A campaign has now begun to get the European Union to change its guidelines so the drug can be banned. A senior Conservative MP, the former Tory deputy Chief Whip, Sir John Randall, has promised to lobby the British Government to call for a Europe-wide ban. Sir John, who was a professional bird watcher before becoming an MP, said the introduction of diclophenac is “potentially devastating”.
Sir John added: “There is a real problem of ignorance. There is a false assumption that what is good for mammals is good for everything else, or at least not harmful. People assume that vultures belong in the Serengeti with the lions, but they are common in Spain and France; a wild vulture has even been seen in Holland. There was a Black Vulture spotted in Wales, but they think it escaped from somewhere. Vultures have always been disregarded because of the way they look, but actually they do a very, very good job.”
Sky Burial-Tibetan Burial Ritual dependent upon Vultures

José Tavares, director of the Swiss-based Vulture Conservation Foundation, added: “Vultures fulfil an incredibly important role. They clean the countryside, they provide an ecological service that is free and unique. In a few depressed areas of Europe, they bring tourist income. If diclophenac becomes widespread in Europe, carcasses would have to be collected and incinerated at huge cost.“There is some evidence that the drug may be toxic to other species. We are trying to get that evidence published.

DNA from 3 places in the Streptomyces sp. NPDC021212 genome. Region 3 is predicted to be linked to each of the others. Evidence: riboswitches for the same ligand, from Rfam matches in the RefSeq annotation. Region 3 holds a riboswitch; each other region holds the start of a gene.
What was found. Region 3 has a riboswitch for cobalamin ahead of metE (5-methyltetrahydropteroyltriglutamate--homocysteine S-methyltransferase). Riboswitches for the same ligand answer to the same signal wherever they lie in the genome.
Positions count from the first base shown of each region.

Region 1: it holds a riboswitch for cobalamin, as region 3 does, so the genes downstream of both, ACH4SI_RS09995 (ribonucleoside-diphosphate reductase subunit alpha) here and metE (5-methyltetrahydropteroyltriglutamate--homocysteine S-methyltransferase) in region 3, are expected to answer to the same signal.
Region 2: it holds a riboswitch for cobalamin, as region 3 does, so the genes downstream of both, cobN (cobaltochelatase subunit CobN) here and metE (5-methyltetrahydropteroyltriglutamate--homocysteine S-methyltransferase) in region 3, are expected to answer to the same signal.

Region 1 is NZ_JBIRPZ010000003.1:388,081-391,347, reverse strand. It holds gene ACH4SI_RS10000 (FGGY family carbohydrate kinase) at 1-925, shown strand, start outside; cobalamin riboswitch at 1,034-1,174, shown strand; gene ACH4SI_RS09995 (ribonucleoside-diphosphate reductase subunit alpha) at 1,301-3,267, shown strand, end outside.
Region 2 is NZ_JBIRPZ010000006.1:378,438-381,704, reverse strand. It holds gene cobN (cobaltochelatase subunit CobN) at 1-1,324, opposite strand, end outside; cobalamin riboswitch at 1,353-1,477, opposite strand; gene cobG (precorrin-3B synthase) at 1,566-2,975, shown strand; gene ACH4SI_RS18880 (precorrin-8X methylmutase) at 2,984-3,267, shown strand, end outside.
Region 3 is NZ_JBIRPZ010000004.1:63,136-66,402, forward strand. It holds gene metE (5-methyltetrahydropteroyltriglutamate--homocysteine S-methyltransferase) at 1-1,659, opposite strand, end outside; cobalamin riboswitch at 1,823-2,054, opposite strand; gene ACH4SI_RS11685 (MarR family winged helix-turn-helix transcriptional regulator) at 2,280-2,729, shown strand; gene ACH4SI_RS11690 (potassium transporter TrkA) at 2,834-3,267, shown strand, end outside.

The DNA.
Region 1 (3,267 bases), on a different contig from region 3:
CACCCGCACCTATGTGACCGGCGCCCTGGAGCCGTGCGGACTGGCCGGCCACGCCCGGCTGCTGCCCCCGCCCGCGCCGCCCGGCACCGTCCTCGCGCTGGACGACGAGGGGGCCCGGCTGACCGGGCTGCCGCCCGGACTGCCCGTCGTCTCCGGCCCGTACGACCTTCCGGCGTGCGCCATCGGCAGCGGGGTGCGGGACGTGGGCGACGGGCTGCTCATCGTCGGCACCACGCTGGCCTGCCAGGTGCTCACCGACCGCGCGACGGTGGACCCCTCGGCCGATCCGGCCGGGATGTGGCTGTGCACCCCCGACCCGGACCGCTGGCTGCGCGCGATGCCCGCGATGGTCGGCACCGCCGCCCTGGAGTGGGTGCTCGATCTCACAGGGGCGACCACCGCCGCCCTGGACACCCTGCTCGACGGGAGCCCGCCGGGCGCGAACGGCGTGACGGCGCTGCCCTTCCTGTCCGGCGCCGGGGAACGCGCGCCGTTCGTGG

In the UK, there are no vultures, but if the drug is toxic to other birds of prey then the problem starts to be extremely relevant to the UK,” he added.The Vulture Conservation Foundation has been lobbying the European Commission and is planning to post a video on YouTube.

An online petition addressed to Janez Poto?nik, the EU Commissioner for the Environment, has attracted 21,000 signatures.

5 comments to Diclofenac the drug that has killed hundreds if not thousands of vultures has been approved for use in Spain.

  • John Miles

    Some one has paid a ‘back hander’! Does any one care!!

  • Richard Saunders

    India and other countries should be commended for their efforts. It’s hypocritical of the EU to license this drug given the wide availability of eg meloxicam, which we (Europeans) pushed India to use instead….

    Editor’s Comment. Richard thank you for those words of wisdom, we entirely agree with what you had to say. Unfortunately we seem to be living in world where power, money and greed take precedence over all other moral or ethical considerations.

  • paul williams

    Richard Saunders, Is it legal or illegal for gamekeepers or anyone else in England to possess and use carbofuran for pest control?

  • Daniel Marsden